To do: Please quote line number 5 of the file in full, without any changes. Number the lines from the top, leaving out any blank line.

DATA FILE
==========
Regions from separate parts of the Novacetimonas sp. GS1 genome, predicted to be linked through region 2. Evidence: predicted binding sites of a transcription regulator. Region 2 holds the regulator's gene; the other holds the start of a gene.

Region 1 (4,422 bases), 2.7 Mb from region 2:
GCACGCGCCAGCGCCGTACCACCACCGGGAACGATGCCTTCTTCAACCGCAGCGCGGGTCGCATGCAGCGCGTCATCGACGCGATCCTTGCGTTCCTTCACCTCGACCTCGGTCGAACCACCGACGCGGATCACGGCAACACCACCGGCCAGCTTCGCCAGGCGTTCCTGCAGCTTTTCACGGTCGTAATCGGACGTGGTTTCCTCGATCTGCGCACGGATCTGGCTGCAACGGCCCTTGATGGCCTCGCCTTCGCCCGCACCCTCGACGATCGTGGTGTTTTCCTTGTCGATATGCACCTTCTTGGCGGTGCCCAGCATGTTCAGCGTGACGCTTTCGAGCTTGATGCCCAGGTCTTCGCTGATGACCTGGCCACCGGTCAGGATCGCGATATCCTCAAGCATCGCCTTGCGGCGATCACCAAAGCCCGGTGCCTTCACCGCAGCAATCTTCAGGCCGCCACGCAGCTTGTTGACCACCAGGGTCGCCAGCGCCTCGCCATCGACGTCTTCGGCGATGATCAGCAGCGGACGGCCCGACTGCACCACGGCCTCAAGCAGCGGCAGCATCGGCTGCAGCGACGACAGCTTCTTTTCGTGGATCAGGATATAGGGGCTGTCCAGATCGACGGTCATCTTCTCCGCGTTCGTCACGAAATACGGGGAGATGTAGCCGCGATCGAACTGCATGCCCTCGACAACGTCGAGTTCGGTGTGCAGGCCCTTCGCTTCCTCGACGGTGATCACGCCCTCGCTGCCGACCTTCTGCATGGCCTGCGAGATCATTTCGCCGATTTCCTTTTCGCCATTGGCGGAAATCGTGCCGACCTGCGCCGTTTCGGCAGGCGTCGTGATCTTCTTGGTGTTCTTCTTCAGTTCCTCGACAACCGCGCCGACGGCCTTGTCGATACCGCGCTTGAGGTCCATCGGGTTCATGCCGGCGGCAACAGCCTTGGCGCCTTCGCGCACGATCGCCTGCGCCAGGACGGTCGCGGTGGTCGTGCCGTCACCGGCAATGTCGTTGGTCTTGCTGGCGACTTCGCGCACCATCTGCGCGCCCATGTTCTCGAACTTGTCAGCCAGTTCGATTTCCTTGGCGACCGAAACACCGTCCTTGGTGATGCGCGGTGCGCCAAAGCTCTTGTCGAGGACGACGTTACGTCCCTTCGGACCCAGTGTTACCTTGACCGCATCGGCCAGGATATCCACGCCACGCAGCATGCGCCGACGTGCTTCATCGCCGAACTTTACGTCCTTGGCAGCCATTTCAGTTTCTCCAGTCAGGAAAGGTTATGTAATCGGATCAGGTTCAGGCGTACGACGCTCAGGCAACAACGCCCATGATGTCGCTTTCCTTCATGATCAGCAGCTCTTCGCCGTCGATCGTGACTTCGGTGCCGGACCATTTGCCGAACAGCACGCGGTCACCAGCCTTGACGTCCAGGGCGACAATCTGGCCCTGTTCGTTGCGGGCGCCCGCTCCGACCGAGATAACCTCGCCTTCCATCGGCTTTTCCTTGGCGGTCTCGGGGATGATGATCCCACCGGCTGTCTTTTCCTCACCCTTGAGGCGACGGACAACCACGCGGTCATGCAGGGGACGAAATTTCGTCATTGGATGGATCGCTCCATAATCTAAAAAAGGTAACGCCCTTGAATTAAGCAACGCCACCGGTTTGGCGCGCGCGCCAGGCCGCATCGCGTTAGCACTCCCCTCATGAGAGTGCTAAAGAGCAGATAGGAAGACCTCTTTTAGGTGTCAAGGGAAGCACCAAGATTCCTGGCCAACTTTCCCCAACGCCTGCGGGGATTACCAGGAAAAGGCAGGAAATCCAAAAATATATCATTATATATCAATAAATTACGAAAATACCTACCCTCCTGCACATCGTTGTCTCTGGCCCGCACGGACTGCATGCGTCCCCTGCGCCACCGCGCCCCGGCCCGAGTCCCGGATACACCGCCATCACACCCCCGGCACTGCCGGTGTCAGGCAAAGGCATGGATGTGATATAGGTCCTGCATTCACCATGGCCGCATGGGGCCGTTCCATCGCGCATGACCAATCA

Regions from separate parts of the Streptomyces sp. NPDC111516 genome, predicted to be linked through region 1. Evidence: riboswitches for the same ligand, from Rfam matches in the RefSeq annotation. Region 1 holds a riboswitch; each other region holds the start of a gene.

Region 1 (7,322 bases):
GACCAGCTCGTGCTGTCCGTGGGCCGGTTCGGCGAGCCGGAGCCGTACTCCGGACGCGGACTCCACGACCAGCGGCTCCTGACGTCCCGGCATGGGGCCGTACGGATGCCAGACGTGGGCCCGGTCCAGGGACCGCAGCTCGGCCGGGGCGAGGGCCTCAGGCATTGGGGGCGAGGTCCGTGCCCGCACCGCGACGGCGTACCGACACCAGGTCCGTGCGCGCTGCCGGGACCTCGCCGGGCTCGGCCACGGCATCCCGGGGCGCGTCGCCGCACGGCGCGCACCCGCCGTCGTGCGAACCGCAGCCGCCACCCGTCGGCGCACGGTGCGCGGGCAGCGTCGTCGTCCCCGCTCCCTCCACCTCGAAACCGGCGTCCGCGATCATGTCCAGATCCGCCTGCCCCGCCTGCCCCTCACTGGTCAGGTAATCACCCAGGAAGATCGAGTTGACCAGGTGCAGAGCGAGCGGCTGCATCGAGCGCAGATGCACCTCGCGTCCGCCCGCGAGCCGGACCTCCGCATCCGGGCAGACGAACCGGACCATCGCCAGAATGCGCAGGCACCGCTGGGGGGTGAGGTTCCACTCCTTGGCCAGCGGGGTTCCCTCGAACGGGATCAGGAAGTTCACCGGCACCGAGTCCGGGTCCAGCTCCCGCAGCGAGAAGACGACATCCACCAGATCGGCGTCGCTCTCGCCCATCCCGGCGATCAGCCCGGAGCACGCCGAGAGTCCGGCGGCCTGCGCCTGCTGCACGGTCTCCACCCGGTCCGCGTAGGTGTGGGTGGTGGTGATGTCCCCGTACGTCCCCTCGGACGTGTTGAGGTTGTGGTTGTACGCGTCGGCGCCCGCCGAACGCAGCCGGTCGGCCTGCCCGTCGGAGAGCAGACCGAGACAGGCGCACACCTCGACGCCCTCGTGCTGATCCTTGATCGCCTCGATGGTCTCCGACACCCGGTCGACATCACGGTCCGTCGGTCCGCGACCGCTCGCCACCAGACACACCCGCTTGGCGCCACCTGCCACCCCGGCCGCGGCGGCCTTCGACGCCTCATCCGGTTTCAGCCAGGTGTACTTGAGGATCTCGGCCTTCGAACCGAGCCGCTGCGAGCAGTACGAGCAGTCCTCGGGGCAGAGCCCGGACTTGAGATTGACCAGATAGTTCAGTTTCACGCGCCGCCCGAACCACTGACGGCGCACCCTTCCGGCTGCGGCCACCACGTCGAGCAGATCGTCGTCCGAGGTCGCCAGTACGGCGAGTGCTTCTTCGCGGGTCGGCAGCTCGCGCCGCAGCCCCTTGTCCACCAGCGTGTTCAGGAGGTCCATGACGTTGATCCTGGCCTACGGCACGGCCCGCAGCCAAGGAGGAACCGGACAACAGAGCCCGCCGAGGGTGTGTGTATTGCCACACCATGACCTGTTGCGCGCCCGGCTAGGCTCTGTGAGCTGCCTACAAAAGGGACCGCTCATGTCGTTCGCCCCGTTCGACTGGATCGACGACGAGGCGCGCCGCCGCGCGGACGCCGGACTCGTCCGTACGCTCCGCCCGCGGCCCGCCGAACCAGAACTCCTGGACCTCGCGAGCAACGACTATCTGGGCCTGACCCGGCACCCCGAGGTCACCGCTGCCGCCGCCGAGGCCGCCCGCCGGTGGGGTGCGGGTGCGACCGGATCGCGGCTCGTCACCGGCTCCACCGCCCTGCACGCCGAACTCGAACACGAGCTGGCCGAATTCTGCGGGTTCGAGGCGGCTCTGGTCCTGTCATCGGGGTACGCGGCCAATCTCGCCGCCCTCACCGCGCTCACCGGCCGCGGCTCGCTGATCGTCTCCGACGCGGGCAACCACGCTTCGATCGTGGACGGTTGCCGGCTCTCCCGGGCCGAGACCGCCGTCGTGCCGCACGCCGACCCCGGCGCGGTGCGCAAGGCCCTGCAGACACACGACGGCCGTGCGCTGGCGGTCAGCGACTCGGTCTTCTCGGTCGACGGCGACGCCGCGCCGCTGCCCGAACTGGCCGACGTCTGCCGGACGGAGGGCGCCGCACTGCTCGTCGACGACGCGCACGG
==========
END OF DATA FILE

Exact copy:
Region 1 (7,322 bases):